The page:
Yet nonetheless I found myself looking out for the stranger's house as we slowly cruised by, and sure enough, we found it. He waved at as from his veranda and as we waved back I impulsively turned into the driveway. 'Oh, we're stopping now are we?' Gareth asked. What can I say, it's a woman's prerogative to change her mind! Besides, I had enjoyed talking to the man and once again reminded myself that we were supposed to take any opportunities that came our way. We had already met so many lovely people on our travels and we never knew them before either! Maybe, just maybe we were meant to stumble upon this person for a reason.
Geoff with his faithful pup, Ishi
The man welcomed us in, Minnie too, and sat us down in his conservatory, looking out over the bush, and settled himself down in his rocking chair with Ishi the pup at his feet. What followed was two hours of the most enjoyable, interesting and entertaining conversation. In fact, it appeared we had found a kindred spirit! Geoff, as it turned out his name was, was just like us in his love of nature, his quest for peace and a self sufficient lifestyle. He even made a lot of his own clothes and showed us the latest pattern, all cut out and ready to stitch. 'I make them from calico, keeps the sand flies away', he said, going on to explain how the pesky insects which swarmed all around the area are attracted to darker colours.
We could have sat and listened all afternoon, as Geoff told us all about the log cabin he had once built in the bush and his many hunting adventures. He had even lived in Takaka prior to the Nelson Lakes and detested the hill as much as I did! Over the years he had earned himself the nickname 'Hillbilly Harry' and everyone in the area always knew who to call upon when anyone needed anything fixing or sorting out. He also had provided a place to to stay for many a weary traveller passing through.
Not only was Geoff interesting to listen to, he also had a wealth of information on places we should check out with cheap land to buy. He should know, he had been looking for the same himself, on which to build his own version of a tiny house! He had even lived in a teepee for a year before now. Just like us, he didn't want anything flash, no $240,000 patch of real estate; just a wee plot of land that nobody wanted or would miss. It could be as scrubby and bushy as you like; just somewhere to call our own so we could work on making it self sufficient. I wanted to stay and hear more and I think Gareth did too, but by this time I was very late for work and who knew how far we would have to go before we could access a phone or Internet signal? Before we went, Geoff went inside and returned with half a dozen exquisite books, all in perfect condition. Books on building rustic homes, how to build a pole house, even a book on yurts. 'You can't get these here, I ordered them all from overseas', he said. 'You can take them if you like?'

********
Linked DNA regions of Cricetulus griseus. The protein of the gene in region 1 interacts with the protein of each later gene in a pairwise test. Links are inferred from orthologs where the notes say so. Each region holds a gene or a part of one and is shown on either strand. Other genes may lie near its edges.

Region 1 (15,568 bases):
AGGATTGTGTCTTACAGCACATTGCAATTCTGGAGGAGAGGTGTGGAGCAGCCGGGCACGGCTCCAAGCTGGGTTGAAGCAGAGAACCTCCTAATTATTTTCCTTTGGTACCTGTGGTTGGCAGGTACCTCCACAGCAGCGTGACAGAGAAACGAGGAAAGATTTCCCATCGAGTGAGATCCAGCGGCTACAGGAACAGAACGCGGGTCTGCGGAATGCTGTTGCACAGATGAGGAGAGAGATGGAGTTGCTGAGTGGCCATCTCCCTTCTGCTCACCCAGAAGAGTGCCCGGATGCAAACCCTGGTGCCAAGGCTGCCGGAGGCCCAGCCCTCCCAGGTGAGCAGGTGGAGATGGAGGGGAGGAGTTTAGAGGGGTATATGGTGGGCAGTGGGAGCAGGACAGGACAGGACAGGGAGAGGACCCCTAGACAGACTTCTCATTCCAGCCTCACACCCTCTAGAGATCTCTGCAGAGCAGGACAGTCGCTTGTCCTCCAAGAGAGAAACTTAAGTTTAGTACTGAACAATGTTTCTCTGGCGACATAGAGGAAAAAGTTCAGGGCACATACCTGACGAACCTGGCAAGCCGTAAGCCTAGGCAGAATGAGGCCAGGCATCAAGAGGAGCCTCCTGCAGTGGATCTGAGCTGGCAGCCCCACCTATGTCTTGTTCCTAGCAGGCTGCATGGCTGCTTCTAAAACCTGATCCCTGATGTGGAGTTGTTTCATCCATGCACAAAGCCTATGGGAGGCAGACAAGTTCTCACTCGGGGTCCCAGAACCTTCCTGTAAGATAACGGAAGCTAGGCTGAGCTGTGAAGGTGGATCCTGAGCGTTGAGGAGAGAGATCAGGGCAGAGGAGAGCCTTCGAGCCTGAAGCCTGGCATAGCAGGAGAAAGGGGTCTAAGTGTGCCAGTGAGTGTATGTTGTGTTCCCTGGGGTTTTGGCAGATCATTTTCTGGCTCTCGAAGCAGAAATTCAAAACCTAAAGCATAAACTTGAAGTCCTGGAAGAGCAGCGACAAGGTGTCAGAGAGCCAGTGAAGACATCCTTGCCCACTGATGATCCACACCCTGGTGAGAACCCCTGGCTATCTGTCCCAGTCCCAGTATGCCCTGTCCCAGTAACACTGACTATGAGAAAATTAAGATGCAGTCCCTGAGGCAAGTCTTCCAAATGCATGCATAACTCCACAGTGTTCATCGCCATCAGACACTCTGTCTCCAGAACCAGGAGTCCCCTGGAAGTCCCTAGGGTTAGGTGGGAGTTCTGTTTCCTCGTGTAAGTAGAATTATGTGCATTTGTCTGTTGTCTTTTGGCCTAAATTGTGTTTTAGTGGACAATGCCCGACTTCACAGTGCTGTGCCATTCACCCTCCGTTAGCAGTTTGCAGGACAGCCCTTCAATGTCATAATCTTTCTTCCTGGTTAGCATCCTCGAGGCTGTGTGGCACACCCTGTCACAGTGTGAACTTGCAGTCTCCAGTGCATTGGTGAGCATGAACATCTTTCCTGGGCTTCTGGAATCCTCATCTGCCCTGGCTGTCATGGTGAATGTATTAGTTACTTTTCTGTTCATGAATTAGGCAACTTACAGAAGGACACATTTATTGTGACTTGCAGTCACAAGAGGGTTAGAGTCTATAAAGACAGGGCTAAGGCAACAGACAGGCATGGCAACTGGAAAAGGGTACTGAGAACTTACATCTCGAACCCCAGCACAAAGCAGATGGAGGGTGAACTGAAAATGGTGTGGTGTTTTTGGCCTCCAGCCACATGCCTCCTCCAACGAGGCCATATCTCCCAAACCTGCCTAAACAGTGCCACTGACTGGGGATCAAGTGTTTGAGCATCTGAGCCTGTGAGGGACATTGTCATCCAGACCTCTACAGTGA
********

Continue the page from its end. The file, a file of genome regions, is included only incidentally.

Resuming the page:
The young pup and the little old lady - Ishi and Minnie!
Gareth and I looked at each other in amazement. How lucky were we? This lovely, kind man had never met us before today, yet was willing to trust us with the most wonderful stash of books. 'Thank you so much, we promise we'll post them back to you!' we said, hugely grateful. 'No hurry', he insisted. 'Just keep in touch will you? I want to see how you guys achieve your dream'. Indeed we most certainly will! The two of us couldn't stop smiling as we got back into the van. So much for being a stranger! What wonderful good fortune to have run into such a kind and interesting person. I guess it's true what they say - a stranger is just a friend you haven't met yet. I have a feeling this isn't the last we will see of 'Hillbilly Harry' - in fact, I hope it isn't!